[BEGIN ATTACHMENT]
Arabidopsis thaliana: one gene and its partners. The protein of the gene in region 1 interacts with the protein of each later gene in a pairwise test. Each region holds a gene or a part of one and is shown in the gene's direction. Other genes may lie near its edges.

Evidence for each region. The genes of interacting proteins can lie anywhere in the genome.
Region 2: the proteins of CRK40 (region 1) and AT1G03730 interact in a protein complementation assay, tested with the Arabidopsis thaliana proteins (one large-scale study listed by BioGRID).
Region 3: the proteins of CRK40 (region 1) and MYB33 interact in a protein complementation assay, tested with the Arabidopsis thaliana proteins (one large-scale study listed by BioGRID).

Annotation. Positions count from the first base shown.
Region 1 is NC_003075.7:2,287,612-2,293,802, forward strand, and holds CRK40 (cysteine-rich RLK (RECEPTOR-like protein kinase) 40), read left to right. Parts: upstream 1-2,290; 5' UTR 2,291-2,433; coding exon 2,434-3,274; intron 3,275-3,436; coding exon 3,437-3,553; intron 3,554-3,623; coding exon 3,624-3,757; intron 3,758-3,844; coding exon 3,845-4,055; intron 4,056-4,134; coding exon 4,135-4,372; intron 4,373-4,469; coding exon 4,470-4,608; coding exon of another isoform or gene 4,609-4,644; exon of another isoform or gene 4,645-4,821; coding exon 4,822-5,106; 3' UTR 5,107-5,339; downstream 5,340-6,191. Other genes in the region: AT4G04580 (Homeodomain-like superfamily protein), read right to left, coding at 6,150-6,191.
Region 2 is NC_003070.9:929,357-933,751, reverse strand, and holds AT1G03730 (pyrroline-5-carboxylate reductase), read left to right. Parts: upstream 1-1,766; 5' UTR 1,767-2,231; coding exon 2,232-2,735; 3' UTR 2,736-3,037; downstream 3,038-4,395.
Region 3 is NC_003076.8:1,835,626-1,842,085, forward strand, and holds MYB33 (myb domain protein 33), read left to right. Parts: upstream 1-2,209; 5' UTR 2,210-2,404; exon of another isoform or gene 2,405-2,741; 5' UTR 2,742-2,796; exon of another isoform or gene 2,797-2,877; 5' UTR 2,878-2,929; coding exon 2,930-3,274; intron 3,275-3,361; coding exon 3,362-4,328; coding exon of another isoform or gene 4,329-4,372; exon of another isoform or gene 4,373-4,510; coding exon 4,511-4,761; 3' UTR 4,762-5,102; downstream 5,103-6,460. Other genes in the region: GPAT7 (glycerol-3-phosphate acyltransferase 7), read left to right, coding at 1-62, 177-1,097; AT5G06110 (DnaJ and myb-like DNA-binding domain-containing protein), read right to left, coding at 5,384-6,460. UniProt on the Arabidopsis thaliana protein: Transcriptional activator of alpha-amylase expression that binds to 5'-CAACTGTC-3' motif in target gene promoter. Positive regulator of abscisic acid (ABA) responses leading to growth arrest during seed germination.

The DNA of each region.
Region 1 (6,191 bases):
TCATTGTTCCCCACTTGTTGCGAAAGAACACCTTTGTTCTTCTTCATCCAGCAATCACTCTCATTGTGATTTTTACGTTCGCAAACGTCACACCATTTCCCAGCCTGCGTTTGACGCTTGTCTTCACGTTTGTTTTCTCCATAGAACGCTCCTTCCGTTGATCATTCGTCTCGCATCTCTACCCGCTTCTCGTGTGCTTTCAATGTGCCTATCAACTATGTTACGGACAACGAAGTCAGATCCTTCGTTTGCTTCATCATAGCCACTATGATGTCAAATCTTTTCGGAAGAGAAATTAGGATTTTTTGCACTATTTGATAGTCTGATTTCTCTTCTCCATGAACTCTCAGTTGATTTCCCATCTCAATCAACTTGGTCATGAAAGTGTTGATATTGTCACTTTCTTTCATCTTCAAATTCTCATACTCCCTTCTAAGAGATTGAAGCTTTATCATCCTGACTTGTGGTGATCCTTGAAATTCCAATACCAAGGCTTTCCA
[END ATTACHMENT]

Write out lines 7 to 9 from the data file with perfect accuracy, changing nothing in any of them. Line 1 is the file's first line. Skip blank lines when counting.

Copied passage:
Region 2 is NC_003070.9:929,357-933,751, reverse strand, and holds AT1G03730 (pyrroline-5-carboxylate reductase), read left to right. Parts: upstream 1-1,766; 5' UTR 1,767-2,231; coding exon 2,232-2,735; 3' UTR 2,736-3,037; downstream 3,038-4,395.
Region 3 is NC_003076.8:1,835,626-1,842,085, forward strand, and holds MYB33 (myb domain protein 33), read left to right. Parts: upstream 1-2,209; 5' UTR 2,210-2,404; exon of another isoform or gene 2,405-2,741; 5' UTR 2,742-2,796; exon of another isoform or gene 2,797-2,877; 5' UTR 2,878-2,929; coding exon 2,930-3,274; intron 3,275-3,361; coding exon 3,362-4,328; coding exon of another isoform or gene 4,329-4,372; exon of another isoform or gene 4,373-4,510; coding exon 4,511-4,761; 3' UTR 4,762-5,102; downstream 5,103-6,460. Other genes in the region: GPAT7 (glycerol-3-phosphate acyltransferase 7), read left to right, coding at 1-62, 177-1,097; AT5G06110 (DnaJ and myb-like DNA-binding domain-containing protein), read right to left, coding at 5,384-6,460. UniProt on the Arabidopsis thaliana protein: Transcriptional activator of alpha-amylase expression that binds to 5'-CAACTGTC-3' motif in target gene promoter. Positive regulator of abscisic acid (ABA) responses leading to growth arrest during seed germination.

The DNA of each region.